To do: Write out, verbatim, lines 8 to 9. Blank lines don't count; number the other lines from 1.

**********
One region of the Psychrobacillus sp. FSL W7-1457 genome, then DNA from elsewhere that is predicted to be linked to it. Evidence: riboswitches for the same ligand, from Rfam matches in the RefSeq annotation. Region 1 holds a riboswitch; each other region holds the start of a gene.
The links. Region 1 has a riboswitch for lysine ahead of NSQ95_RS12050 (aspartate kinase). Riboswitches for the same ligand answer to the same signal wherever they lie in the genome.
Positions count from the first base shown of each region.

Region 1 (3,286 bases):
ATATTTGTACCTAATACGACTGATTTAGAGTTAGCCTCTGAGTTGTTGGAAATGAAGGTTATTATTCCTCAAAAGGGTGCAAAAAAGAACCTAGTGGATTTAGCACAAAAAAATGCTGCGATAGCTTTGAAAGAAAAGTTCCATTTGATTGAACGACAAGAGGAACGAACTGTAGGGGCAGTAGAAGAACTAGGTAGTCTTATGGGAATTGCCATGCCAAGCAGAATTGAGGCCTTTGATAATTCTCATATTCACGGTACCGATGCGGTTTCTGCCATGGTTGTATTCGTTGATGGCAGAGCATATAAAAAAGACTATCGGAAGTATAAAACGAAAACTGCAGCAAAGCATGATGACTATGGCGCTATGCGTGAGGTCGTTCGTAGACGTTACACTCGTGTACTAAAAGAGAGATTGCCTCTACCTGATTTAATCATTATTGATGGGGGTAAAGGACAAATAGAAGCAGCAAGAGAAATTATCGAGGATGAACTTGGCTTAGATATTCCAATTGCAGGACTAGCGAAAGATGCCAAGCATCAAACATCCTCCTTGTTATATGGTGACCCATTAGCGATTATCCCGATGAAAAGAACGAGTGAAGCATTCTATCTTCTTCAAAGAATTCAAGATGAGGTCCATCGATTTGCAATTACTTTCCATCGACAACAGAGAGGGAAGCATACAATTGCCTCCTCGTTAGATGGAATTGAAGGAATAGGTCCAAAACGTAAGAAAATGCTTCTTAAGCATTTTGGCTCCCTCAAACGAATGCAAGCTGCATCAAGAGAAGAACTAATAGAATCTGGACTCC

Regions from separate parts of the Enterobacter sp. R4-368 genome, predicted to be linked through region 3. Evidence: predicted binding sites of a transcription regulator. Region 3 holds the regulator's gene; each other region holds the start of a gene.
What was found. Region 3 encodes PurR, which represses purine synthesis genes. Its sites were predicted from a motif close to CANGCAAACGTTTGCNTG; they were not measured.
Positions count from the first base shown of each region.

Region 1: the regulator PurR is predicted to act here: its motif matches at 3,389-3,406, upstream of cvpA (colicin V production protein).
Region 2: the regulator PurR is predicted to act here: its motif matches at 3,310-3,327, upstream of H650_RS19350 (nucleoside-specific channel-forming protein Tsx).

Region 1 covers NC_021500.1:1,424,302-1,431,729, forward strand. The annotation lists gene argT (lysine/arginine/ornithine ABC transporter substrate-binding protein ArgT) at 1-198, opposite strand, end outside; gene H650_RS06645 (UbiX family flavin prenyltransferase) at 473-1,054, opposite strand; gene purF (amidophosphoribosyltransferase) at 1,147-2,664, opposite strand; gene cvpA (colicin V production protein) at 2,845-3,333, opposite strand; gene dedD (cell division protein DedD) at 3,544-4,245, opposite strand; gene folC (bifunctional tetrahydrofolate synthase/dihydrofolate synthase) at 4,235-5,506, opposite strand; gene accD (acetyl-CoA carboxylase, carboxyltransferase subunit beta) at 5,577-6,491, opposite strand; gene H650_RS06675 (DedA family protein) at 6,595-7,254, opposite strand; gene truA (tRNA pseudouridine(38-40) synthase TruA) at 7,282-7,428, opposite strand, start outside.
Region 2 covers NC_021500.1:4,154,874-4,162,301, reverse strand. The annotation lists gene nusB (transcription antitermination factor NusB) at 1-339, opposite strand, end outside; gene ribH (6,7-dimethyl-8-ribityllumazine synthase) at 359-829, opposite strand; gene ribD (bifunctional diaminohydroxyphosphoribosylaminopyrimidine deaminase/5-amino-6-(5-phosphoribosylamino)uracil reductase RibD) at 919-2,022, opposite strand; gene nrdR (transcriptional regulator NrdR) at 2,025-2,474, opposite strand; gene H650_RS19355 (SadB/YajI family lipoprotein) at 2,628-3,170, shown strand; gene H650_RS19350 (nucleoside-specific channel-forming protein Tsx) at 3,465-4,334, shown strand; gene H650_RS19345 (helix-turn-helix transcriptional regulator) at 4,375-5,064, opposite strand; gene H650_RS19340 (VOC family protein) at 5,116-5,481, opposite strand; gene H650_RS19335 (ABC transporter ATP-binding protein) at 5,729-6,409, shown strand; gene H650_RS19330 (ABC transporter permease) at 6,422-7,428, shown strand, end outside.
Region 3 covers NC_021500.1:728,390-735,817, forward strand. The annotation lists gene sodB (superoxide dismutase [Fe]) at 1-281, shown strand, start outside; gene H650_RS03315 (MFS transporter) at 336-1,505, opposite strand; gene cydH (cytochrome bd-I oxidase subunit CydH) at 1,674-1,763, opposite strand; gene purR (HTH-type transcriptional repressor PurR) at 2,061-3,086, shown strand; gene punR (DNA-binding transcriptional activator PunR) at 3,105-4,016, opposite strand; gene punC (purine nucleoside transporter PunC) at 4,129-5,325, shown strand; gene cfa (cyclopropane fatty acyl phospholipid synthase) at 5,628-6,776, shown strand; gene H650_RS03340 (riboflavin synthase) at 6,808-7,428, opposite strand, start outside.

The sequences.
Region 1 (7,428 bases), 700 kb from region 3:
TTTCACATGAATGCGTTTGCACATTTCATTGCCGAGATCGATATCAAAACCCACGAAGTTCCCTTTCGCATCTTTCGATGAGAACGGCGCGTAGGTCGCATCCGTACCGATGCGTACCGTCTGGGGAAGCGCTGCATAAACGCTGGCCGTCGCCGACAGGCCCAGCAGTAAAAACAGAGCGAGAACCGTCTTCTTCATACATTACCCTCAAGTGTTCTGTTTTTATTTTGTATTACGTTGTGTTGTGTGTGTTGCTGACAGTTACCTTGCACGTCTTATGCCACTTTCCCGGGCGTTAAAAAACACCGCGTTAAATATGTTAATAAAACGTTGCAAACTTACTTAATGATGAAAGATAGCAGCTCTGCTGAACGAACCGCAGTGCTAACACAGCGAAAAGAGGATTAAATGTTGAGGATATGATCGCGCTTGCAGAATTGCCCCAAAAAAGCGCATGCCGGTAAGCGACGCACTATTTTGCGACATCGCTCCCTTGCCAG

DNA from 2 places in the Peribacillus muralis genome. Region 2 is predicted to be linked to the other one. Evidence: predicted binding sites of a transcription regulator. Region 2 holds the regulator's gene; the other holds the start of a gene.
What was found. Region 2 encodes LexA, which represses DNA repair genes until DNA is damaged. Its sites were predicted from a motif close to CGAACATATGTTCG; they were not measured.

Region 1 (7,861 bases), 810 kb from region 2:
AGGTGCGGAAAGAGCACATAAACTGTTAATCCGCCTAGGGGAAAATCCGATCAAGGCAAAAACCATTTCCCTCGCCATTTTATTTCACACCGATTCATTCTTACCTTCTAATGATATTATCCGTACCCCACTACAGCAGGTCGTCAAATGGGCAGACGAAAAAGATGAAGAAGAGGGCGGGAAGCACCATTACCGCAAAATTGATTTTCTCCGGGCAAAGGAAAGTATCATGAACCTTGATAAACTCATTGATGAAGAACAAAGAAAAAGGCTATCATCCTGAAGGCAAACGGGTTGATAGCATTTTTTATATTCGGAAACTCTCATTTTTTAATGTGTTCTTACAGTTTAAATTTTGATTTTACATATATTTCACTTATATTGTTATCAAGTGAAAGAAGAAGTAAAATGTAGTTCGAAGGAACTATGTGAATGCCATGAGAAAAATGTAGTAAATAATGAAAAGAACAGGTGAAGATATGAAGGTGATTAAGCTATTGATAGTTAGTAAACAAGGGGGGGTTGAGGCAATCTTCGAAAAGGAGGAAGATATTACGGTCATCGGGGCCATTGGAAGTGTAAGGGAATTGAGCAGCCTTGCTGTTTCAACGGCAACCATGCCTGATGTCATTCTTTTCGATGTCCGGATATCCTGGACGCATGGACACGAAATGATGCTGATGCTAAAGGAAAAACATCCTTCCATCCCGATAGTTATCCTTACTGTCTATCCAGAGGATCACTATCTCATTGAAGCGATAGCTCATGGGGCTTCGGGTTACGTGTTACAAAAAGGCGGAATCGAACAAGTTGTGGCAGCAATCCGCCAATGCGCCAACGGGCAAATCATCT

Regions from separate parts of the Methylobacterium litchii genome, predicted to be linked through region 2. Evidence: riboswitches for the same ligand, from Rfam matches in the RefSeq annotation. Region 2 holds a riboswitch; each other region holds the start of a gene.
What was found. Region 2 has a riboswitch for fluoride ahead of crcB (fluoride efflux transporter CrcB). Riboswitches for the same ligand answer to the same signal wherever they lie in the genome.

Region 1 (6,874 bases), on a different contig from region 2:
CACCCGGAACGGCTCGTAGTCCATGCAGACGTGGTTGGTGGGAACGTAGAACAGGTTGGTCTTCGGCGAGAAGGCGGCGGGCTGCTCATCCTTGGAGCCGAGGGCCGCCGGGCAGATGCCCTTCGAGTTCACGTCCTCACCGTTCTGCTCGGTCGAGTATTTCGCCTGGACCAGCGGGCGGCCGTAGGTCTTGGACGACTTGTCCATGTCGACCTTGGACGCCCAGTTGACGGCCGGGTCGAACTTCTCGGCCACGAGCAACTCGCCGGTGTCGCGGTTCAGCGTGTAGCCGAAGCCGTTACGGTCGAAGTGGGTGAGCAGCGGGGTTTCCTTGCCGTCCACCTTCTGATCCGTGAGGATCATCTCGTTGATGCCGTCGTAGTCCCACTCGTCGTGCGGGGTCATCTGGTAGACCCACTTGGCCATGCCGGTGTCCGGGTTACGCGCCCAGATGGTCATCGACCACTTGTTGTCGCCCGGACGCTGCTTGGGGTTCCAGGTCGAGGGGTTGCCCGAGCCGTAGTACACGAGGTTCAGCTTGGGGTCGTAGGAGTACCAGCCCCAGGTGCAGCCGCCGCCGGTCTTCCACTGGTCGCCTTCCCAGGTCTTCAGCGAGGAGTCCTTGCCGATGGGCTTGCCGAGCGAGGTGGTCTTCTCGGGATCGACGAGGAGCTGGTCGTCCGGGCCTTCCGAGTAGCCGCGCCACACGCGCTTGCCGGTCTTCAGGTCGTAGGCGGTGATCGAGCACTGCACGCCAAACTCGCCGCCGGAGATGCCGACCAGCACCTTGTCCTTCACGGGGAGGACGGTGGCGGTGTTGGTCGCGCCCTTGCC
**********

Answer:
Positions count from the first base shown of each region.

Region 1: the regulator PurR is predicted to act here: its motif matches at 3,389-3,406, upstream of cvpA (colicin V production protein).